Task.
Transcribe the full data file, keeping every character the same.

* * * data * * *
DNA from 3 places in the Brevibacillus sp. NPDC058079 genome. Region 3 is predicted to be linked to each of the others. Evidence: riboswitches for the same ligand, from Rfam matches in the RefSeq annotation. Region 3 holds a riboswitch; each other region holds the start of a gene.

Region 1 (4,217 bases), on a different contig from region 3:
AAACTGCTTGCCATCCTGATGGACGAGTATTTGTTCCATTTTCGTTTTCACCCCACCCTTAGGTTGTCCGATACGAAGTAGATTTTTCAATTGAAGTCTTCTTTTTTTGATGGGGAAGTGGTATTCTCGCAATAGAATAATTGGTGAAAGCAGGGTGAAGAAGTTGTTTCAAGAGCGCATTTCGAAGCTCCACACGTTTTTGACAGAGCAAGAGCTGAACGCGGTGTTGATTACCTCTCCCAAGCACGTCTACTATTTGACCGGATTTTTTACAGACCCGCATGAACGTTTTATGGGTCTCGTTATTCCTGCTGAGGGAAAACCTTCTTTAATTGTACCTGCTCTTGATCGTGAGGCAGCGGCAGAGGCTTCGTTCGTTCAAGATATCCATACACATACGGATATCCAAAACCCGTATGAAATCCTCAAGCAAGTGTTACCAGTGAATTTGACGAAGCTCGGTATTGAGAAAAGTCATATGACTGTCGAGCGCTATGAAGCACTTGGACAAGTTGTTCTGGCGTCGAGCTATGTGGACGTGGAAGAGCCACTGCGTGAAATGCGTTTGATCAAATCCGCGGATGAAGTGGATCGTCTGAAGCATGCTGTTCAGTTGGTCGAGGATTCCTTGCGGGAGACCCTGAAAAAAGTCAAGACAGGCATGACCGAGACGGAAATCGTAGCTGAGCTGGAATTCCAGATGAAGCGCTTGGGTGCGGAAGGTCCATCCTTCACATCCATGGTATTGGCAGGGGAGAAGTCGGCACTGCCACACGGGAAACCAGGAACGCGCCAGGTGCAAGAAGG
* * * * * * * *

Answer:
DNA from 3 places in the Brevibacillus sp. NPDC058079 genome. Region 3 is predicted to be linked to each of the others. Evidence: riboswitches for the same ligand, from Rfam matches in the RefSeq annotation. Region 3 holds a riboswitch; each other region holds the start of a gene.

Region 1 (4,217 bases), on a different contig from region 3:
AAACTGCTTGCCATCCTGATGGACGAGTATTTGTTCCATTTTCGTTTTCACCCCACCCTTAGGTTGTCCGATACGAAGTAGATTTTTCAATTGAAGTCTTCTTTTTTTGATGGGGAAGTGGTATTCTCGCAATAGAATAATTGGTGAAAGCAGGGTGAAGAAGTTGTTTCAAGAGCGCATTTCGAAGCTCCACACGTTTTTGACAGAGCAAGAGCTGAACGCGGTGTTGATTACCTCTCCCAAGCACGTCTACTATTTGACCGGATTTTTTACAGACCCGCATGAACGTTTTATGGGTCTCGTTATTCCTGCTGAGGGAAAACCTTCTTTAATTGTACCTGCTCTTGATCGTGAGGCAGCGGCAGAGGCTTCGTTCGTTCAAGATATCCATACACATACGGATATCCAAAACCCGTATGAAATCCTCAAGCAAGTGTTACCAGTGAATTTGACGAAGCTCGGTATTGAGAAAAGTCATATGACTGTCGAGCGCTATGAAGCACTTGGACAAGTTGTTCTGGCGTCGAGCTATGTGGACGTGGAAGAGCCACTGCGTGAAATGCGTTTGATCAAATCCGCGGATGAAGTGGATCGTCTGAAGCATGCTGTTCAGTTGGTCGAGGATTCCTTGCGGGAGACCCTGAAAAAAGTCAAGACAGGCATGACCGAGACGGAAATCGTAGCTGAGCTGGAATTCCAGATGAAGCGCTTGGGTGCGGAAGGTCCATCCTTCACATCCATGGTATTGGCAGGGGAGAAGTCGGCACTGCCACACGGGAAACCAGGAACGCGCCAGGTGCAAGAAGG